No offense would expect Marcell Dareus in pass coverage. Try dropping him back. Or maybe the unexpected thing is viewed as such for good reason. The Buffalo Bills might have to use defensive linemen as running backs out of necessity, but there is still a limit to deception’s value. Some tactics are so clever that nobody thinks a combatant will try them. They may be right about the reasons why a crazy idea seems implausible.
The Bills have outthought themselves too often during losses and even for spells during wins. Specifically, this team has a tendency to holster devastating offensive weapons. Their most ominous options often seem like they’re only in the huddle to intimidate opponents without having to prove it. But the staff has to pull triggers.
To wit, the Vikings almost called Buffalo’s bluff during Sunday’s standoff. You can call a game plagued by infuriating decisions and sloppy play a win, at least this week. Otherwise, Terry Pegula might be researching lemon laws.
Relentlessly featuring the most dynamic players is an obvious but crucial concept. The notion needs to be stated because it hasn’t always happened with the Bills. Passively letting opponents dictate game plans has been a hallmark of unsuccessful drives and afternoons. They must maintain the confidence that their best players can overcome the defense’s focus.
Sadly, one of the first chances to see C.J. Spiller gallop downhill was also the last. It’s beyond frustrating to see perhaps his season and Bills career come to an end on a play where his talents were maximized. It wasn’t quite fun debating whether he was ineffective because he was reflexively bouncing outside or just being used improperly.
Spiller was finally used as more than a distraction, but only once. He may have been resistant to getting hard yards. Or, he may not have been used in a way where he could easily gain ground. But the point is moot after a single fantastic glimpse of him returning to form.
At least Sammy Watkins got Pegula to .500 in the latter’s career as a football owner with a second to spare. Deploying him consistently will help the Bills win in less dramatic fashion. Even with far more opportunities than during the frustrating Patriots outing, 14 targets still somehow felt low. I hope the game plan was to not use him for stretches so the Vikings forgot about him, as it would at least explain why the top receiver didn’t always seem like the first option.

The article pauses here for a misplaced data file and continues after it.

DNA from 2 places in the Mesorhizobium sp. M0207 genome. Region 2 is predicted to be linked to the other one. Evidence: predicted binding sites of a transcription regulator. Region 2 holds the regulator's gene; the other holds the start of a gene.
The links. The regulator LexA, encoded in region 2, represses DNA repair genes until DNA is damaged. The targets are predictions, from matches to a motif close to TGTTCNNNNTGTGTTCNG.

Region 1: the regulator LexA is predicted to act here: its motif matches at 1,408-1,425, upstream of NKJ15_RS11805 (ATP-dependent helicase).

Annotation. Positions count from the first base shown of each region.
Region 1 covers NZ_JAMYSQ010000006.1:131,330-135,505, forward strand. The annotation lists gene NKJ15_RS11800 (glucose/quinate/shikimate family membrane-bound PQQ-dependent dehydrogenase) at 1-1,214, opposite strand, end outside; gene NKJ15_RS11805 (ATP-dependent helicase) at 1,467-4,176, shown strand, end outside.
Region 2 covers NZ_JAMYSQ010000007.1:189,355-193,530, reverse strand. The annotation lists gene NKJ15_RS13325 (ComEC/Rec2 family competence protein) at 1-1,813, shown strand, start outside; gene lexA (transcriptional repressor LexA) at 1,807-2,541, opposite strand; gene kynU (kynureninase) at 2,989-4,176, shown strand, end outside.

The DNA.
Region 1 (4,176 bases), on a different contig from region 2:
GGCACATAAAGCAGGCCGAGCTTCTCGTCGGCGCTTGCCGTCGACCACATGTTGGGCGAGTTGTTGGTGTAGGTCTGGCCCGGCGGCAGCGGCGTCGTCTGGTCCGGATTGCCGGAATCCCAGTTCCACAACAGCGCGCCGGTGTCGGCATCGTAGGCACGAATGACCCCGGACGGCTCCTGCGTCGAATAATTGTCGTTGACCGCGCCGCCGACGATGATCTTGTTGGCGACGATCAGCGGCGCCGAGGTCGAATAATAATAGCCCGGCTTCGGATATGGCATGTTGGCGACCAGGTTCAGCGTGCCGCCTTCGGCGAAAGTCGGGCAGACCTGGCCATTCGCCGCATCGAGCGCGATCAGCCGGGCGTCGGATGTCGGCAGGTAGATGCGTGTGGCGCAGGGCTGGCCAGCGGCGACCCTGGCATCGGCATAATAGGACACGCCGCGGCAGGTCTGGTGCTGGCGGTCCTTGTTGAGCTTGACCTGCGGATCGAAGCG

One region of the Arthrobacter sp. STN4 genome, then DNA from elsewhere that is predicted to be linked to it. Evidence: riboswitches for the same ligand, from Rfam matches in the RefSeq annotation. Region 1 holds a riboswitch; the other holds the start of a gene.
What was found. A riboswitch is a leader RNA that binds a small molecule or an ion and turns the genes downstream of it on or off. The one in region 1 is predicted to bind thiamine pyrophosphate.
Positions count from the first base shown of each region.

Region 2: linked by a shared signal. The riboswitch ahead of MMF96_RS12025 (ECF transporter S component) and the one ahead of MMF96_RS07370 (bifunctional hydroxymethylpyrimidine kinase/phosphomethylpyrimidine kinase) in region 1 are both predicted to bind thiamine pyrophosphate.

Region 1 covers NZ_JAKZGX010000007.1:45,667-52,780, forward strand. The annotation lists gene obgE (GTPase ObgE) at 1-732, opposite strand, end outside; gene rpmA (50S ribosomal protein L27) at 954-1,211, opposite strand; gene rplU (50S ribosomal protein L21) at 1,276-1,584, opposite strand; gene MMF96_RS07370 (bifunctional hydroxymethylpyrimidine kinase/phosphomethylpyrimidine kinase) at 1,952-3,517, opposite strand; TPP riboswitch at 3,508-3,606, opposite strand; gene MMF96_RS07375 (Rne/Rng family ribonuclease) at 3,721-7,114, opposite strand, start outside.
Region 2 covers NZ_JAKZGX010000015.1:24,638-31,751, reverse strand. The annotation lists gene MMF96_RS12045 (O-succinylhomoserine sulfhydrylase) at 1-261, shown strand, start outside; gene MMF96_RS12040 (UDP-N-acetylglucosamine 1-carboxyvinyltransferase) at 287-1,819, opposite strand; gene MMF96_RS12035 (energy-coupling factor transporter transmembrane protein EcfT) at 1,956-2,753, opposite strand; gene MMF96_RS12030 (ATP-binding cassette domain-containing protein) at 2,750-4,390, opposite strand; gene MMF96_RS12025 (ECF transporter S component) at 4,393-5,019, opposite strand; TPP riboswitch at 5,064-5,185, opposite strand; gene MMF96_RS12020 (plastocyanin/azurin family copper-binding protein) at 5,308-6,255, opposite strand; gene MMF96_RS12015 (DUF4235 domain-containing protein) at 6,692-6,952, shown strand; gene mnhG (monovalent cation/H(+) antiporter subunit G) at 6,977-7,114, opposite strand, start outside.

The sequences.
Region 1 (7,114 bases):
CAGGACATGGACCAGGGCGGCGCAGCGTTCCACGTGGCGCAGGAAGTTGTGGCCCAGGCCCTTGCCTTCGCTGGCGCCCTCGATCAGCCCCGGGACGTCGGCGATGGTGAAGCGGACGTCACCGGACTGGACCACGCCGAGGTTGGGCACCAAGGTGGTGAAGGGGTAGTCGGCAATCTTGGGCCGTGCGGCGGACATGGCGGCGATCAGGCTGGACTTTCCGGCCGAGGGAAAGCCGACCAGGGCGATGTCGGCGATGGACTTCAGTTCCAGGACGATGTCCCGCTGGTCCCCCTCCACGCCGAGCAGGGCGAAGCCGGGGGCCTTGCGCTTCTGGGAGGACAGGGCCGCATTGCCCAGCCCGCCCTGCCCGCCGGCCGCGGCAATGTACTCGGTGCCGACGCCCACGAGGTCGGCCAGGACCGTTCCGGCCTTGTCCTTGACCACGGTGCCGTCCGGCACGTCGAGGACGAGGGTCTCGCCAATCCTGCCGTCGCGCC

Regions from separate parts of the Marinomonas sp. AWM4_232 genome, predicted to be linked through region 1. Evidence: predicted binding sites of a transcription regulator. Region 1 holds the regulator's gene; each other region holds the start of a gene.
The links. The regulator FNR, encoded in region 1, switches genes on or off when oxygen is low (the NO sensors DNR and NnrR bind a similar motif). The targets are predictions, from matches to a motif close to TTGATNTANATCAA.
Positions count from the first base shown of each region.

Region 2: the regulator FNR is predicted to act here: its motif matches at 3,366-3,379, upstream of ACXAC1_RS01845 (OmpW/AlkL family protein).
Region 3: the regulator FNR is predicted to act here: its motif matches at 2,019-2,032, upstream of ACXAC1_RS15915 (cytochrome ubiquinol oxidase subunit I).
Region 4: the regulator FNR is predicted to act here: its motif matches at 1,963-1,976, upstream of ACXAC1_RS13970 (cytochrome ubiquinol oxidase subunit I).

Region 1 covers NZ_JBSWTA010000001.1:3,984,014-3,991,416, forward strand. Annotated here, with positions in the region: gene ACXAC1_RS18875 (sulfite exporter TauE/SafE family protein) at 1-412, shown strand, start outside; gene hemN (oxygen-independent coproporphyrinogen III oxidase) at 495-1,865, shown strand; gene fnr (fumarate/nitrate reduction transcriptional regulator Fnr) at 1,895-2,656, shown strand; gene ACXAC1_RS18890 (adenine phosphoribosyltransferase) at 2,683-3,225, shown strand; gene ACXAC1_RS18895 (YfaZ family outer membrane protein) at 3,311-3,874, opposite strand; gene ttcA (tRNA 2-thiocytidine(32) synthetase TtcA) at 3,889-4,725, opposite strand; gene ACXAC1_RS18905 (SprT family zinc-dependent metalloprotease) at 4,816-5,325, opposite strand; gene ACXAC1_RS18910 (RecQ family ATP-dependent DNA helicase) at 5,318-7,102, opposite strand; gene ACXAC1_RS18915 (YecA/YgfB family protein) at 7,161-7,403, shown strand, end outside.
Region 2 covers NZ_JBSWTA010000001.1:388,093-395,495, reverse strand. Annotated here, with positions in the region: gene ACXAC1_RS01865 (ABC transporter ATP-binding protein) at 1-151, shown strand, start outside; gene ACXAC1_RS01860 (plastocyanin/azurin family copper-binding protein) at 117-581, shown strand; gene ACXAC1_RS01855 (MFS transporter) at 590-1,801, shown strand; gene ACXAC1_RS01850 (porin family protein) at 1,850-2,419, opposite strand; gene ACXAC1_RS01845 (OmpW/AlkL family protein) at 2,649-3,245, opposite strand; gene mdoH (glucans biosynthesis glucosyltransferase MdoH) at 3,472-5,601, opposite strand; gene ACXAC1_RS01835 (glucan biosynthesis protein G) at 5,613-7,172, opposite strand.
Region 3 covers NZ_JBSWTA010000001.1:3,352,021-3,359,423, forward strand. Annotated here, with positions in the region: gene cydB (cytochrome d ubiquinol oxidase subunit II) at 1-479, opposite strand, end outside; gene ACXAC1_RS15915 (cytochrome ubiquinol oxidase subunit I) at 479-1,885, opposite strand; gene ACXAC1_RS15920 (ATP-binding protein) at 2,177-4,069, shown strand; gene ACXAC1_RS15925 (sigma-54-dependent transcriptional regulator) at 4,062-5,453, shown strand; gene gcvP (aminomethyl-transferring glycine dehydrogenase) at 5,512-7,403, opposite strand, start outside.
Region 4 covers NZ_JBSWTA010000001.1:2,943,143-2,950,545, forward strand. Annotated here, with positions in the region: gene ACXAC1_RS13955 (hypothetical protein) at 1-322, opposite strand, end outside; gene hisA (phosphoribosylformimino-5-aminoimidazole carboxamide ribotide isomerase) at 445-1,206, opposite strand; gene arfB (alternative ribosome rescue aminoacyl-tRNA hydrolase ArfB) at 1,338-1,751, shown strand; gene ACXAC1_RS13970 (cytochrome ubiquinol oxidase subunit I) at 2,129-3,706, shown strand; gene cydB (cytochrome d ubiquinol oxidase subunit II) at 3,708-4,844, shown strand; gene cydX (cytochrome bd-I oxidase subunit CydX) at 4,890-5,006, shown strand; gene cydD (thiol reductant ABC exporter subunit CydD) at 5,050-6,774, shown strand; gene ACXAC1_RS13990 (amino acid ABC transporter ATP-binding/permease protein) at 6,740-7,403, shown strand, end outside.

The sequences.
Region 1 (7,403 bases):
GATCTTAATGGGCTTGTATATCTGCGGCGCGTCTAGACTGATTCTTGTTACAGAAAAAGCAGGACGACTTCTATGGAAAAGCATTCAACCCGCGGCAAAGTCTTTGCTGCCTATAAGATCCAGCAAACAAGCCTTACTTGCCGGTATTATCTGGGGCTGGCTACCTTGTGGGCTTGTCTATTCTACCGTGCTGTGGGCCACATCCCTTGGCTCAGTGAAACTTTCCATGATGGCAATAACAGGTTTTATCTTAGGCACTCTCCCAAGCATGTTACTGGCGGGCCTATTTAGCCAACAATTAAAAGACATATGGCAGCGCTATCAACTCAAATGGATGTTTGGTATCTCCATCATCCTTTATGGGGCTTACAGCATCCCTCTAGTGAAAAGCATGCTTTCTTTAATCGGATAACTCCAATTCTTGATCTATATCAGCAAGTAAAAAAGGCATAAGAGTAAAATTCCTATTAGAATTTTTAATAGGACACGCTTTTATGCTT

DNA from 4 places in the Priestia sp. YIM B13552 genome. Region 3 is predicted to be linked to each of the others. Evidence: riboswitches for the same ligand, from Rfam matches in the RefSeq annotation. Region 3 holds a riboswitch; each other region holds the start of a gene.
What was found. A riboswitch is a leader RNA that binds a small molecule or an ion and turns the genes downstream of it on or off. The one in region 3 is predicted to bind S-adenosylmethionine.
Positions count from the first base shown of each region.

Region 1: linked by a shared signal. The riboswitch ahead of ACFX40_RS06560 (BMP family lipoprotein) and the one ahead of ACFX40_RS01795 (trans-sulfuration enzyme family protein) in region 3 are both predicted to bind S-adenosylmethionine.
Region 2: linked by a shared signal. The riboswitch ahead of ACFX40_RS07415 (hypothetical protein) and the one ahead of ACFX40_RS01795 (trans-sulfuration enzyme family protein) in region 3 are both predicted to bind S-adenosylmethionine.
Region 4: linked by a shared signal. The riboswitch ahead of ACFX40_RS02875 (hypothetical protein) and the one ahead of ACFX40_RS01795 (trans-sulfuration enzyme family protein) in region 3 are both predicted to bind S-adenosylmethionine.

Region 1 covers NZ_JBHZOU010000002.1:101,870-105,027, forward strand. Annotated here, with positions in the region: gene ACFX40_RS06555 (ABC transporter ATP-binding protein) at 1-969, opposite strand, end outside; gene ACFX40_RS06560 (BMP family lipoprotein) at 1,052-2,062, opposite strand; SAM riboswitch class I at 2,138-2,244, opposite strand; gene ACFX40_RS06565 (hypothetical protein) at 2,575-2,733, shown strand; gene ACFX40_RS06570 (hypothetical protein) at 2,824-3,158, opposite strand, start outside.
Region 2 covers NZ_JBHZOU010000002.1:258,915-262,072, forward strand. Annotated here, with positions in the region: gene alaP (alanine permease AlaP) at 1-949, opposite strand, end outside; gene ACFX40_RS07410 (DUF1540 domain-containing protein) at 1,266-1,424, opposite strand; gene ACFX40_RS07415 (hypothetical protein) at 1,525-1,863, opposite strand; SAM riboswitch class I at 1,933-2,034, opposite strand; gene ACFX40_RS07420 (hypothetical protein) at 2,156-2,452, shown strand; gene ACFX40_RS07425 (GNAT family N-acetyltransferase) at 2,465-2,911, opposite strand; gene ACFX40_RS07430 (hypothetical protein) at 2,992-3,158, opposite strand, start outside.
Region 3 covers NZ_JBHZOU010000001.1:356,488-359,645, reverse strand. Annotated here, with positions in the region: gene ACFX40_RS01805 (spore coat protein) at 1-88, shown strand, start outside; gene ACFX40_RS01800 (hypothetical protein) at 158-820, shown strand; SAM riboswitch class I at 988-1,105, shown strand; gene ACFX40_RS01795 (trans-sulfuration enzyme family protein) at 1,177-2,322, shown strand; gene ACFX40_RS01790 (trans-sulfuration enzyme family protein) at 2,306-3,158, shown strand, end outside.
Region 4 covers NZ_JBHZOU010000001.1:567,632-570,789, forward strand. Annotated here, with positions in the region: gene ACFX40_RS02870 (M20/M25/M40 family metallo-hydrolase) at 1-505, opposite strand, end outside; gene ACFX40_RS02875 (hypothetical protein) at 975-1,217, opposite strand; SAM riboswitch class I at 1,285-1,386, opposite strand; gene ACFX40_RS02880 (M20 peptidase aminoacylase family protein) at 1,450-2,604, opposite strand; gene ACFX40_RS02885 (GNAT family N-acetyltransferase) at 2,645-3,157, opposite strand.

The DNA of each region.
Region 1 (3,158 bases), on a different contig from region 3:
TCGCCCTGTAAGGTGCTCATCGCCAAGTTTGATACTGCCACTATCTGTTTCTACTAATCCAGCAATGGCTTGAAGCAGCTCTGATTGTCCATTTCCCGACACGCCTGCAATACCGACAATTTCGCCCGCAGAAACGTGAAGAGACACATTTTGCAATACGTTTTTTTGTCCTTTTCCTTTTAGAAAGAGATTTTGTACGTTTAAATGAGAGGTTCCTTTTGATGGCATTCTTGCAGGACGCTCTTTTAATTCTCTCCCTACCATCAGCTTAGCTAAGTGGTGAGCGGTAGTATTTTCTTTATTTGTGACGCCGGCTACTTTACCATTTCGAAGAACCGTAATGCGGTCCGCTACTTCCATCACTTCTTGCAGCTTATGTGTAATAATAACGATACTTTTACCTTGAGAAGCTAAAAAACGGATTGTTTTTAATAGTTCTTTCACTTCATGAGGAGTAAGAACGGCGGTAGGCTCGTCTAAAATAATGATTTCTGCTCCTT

Kyle Orton lost his mustache but found Napoleon. The discovery wasn’t complete until nearly the post-game show, as the rookie gained 39 of his 122 yards on the last drive. As good as he was, the Bills could still use this and next year’s first-round pick more, especially during the first 57 minutes. After all, management got him so they can win now. As it stands, Watkins’s first score came on catch number two right after Leodis McKelvin’s second of his own.
Nathaniel Hackett blessedly remembered Watkins was available before the handshakes, which hasn’t been true every game. There have been times where the Clemson man has looked like he’s being used to deceive foes into thinking his quarterback might actually throw to him. Instead of wallowing in trickery, the coordinator must actually use the exceptional receiver. Let other teams obsess with neutralizing him above all else and throw to him anyway. The only team that’s succeeded at stopping Watkins so far has been the Bills.
This isn’t the first time a spectacular youngster has not been used enough thanks to a coach being too canny for his own good. O.J. Simpson, who for some reason doesn’t show up for team alumni events, was first used as a freaking decoy, accumulating a middling 1,927 yards over his first three seasons. Non-murdering memories of 1969’s top pick start in 1972 when Lou Saban came in and issued cage masks to wideouts. The purported catchers’ primary task was to block for the team’s best player, and maybe receive passes after that. By incessantly handing their superstar the ball, the Bills played to their strengths, which is a lesson that shouldn’t have to be taught again.
The Bills can’t wait that long with Watkins. Luckily, nothing will stall them except their own decisions, which means there’s a somewhat decent chance it won’t happen. Daring others to stop your biggest threat is effective both as a strategy and mentality. It’s better to commit than omit.
Of course, there will be risks accompanying any bold action. Whoever’s covering Watkins may occasionally intercept a pass. But that’s better than the figurative cornerback not getting one because the man he’s tailing is not targeted enough. Besides, Watkins is already proving that he can lose defenders even while covered like a coat of paint.
Consider this week just a long break between drives. The Bills should continue to use Watkins during the first possession against the Jets like they did during the legendarily satisfying final play of the Vikings game. That end was a good start.
If coaches are really concerned that opponents are capable of hindering their youthful video game character, have Orton lean on passes that are less likely to be stolen such as slants and crosses. The precocious wideout can grab them and go in New Jersey, especially with little chance of a cornerback getting on his inside. Knowing the offense is aimed at Watkins doesn’t make him easy to stop.